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Home > Types of Gardening > Vegetable Gardening
Vegetable Gardening
Planning the Vegetable G.. Making the Vegetable Gar.. Soil Preparation
Vegetable GardeningConsidering that perhaps the outstanding advantage of living in the country, a small town, a village or even a city suburb is that we can have a garden, it seems strange that so many of us limit our plantings to lawns, flowers, and other ornamentals and rely largely, if not wholly, upon canned goods, frozen foods and vegetables that we buy in markets and stores or from hucksters and market gardeners. Of these four sources, the last two are the more desirable because their products are likely to be fresher than those of the others. But all four are open to the objection that practically all the produce they sell is such as will withstand rough handling and necessarily of tougher fibre than similar goods which, grown in home gardens, do not have to be shipped or handled much.

No matter how varied an assortment modern markets can offer nowadays, and no matter how high the quality of the frozen foods that are becoming increasingly available, there are four outstanding reasons for devoting a moderate amount of our garden space to home grown crops. First, a garden can supply us with fresher vegetables than we can buy; second, it can give us most vegetables in the finest stage of development, impossible when they are bought; third, we can grow higher quality varieties than commercial growers usually attempt; and, fourth, we can grow kinds that we never, or rarely, see offered for sale.

Freshness is of prime importance in all plants whose leaves we eat raw, as lettuce, endive, garden cress. We can have them on our table before they would be large enough to gather for sale; indeed, the thinning are as good as the more mature crops, if not better. And we can use them within a few minutes of their being gathered, while they are plump and crisp and full of the delicate, evanescent flavors that make them delicious as well as beneficial in the menu.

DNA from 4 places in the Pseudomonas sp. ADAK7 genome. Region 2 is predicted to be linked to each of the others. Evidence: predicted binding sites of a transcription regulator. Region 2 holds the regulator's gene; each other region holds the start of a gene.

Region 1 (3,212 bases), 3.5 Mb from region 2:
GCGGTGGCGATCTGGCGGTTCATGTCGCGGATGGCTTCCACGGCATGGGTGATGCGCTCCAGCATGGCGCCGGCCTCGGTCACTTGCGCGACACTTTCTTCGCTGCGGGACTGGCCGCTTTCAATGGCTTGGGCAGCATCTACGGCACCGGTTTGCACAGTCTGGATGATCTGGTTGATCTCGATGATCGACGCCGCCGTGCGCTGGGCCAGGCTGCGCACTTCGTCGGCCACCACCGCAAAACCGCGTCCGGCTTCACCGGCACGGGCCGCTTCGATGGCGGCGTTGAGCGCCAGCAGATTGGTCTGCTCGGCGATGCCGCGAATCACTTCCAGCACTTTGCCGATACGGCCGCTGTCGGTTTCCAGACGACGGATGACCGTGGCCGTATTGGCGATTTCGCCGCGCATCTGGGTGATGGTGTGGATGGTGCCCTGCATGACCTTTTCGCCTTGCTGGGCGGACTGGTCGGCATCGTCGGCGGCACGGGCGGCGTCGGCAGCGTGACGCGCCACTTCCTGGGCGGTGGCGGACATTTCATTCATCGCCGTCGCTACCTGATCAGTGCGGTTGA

Stage of development, also important with salad plants, is even more so in the case of vegetables whose fruits we eat. Only the home gardener can put on his table tomatoes that have attained full ripeness on the plant; cucumbers firm with moisture and whose seeds are still soft; muskmelons gathered at just the right moment (when little cracks show between the stems and the fruits), then ripened for a day or two before being chilled and served; garden peas and sweet corn, neither immature nor too old, whose sugars and aromas have not been lost in their short journey from garden to stove to table.

These two vegetables especially lose their deliciousness rapidly between gathering and using, because their sugars change into starch and other tasteless compounds.

Asparagus, too, we can "snap off" so that every particle is edible instead of just a green bud at the end of a tough, woody stalk.

High quality is rarely found in commercial varieties because it is generally associated with fine texture and thin skin which do not make good shippers; it is also often found in varieties characterized by small size, long period of ripening, or relatively unattractive appearance, such as commercial growers are not interested in. But since we eat not only to sustain life, but also to get reasonable pleasure while doing so, we can well confine our selection of sorts to grow to those definitely suited to the small, amateur garden. When making up a list of vegetable kinds {not varieties) to grow, it is a good plan to follow a typical seed catalogue index so as not to overlook any.

You might use a filing card for each kind and under the name (bean, corn, pea, etc.) write the variety or varieties you plan to grow and any cultural notes. Your choice will depend on: First, the family appetite; second, the amount of space the plants require (you`ll probably omit winter squash and pumpkin); third, those that you can obtain in just as good quality elsewhere -onions, potatoes and winter cabbage; fourth, your ability and willingness to meet the requirements of certain fussy sorts or others especially susceptible to pests or diseases.

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